Disco starts here

Disco ballGoogle “first disco hit” and see what shows up in answers.com as the best (and only, for that matter) answer: “Rock the Boat” by the Hues Corporation (#1, 1974). Really? Is that even disco? Is that really where it all started? Where did this “fact” come from, anyway?

I know where I first heard it: hunched over the radio on a Sunday morning listening to AT 40. I’ve told you before about how Casey Kasem sometimes makes things up just to sound authoritative. This is another good example of that.

Nothing against “Rock the Boat”: it’s a great song, it was a big hit, and apparently it was played a lot in discos. But even if you buy that it’s “disco” (which I’ll grant based on the video alone, though it’s not quite as “disco” as some other stuff popular at the time), it was far from the first disco hit.

Discotheques had been around for some time when “Rock the Boat” came along, and they had played a lot of music that we would not call “disco” — songs like “Frankenstein” and “Venus” and “Spill the Wine,” so I am told. (I was too young to go to discos back then, so who really knows what was going on in those places.)

But even the music that came to be called “disco” — that disco music we all know and love or hate or have complex, conflicted feelings about — was pretty much fully formed by the summer of 1974. Hell, even David Bowie had a disco hit with “1984” from Diamond Dogs that spring. Sure, we can argue about how to define disco music — and there does seem to be no concrete definition; but it’s one of those things you know when you hear it, and I was hearing it more than a year before Casey was.

Disco has funk, soul, and Latin roots, and it’s not always possible to tell, even in hindsight, where and when some of that music crossed the line into disco. There were certainly hints of it as far back as “Theme from ‘Shaft‘” by Isaac Hayes (#1, 1971), though I don’t think I would call that a disco song. “Protodisco,” maybe. Same with the Temptations’ “Papa Was a Rolling Stone” (#1, 1972).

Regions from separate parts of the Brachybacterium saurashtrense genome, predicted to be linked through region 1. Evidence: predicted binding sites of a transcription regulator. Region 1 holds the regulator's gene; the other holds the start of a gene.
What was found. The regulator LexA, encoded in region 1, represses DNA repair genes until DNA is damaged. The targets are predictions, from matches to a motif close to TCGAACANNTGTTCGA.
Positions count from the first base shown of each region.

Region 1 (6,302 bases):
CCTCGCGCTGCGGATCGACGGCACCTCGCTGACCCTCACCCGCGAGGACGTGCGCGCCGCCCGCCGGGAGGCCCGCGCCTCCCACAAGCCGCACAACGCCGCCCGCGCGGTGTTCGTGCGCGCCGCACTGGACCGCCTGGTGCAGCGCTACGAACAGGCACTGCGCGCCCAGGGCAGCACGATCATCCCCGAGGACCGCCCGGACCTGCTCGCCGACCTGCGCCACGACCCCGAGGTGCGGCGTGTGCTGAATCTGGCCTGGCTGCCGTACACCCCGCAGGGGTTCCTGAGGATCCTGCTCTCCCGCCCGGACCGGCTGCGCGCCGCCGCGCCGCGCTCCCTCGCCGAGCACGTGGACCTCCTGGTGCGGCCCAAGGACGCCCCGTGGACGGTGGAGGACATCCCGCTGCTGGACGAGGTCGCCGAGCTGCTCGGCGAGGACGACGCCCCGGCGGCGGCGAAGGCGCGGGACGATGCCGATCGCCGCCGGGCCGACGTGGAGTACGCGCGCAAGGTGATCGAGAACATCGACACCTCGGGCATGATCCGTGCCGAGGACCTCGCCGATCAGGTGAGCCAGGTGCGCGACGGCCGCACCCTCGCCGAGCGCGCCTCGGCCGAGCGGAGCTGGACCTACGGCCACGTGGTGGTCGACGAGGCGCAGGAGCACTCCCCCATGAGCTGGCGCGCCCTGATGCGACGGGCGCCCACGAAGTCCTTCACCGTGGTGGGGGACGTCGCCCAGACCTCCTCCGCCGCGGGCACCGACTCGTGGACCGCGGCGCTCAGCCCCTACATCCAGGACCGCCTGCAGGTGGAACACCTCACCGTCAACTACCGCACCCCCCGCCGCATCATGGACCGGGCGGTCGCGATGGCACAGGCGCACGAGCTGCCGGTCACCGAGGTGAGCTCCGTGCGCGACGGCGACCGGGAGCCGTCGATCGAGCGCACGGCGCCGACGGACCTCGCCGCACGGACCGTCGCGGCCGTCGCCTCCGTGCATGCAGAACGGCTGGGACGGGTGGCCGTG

Most of the earliest disco hits to chart sprang from the Philly sound that was taking over from Motown around 1972-1973. One could argue that the first few songs listed here are still “protodisco,” but these all sound to my ear like disco as we know it:

Barry WhiteBarry White, a.k.a. The Man, was kind of a one-man (granted, one big man) disco factory: His first solo hit, “I’m Gonna Love You Just a Little More Baby,” charted in May 1973; the “girl group” White produced, Love Unlimited, had a hit with “Under the Influence of Love” just before that; and his Love Unlimited Orchestra took “Love’s Theme” soaring to #1 in February 1974, making it the first of a few disco instrumentals to top the charts (and the only one to be picked up by a major network and used as the theme music for their golf coverage).

Soul Makossa” by Manu Dibango is often cited as the first disco hit by intelligent people who have actually been to a disco and studied the question a little more closely than Casey Kasem ever did. The record, by a Cameroonian saxophonist, was apparently discovered by David Mancuso in a West Indian record shop in Brooklyn in 1972, and its popularity quickly spread throughout the disco scene. It finally hit the top 40 in July 1973.

TrammpsMy prize for the very first disco hit, however, goes to the Trammps. Better known for their “Disco Inferno,” which gained mass popularity by virtue of being included in the Saturday Night Fever soundtrack, their real claim to fame in my book is this: a cover version of “Zing Went the Strings of My Heart,” released long before anything sounding even half as “disco” (or half as gay, for that matter, David Bowie, Mott the Hoople, and Johnny Mathis notwithstanding).

It debuted on the Hot 100 at #92 on July 8, 1972, spent 11 weeks on the chart, but never cracked the top 40. Maybe that’s why Casey didn’t know about it.

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7 thoughts on “Disco starts here

  1. i think you may be right. and the whole record – “the legendary zing album” – is one of my all-time favorites.

    • I did see that page in the course of my research, and based on some of the crazy things he says (e.g., surprised the Bee Gees and “Disco Inferno” aren’t on the list), I too find the “1200 DJs surveyed” claim dubious at best. The list is full of songs that may have been played at discos, but they’re not “disco.” This is where I got the bit about “Frankenstein,” etc.

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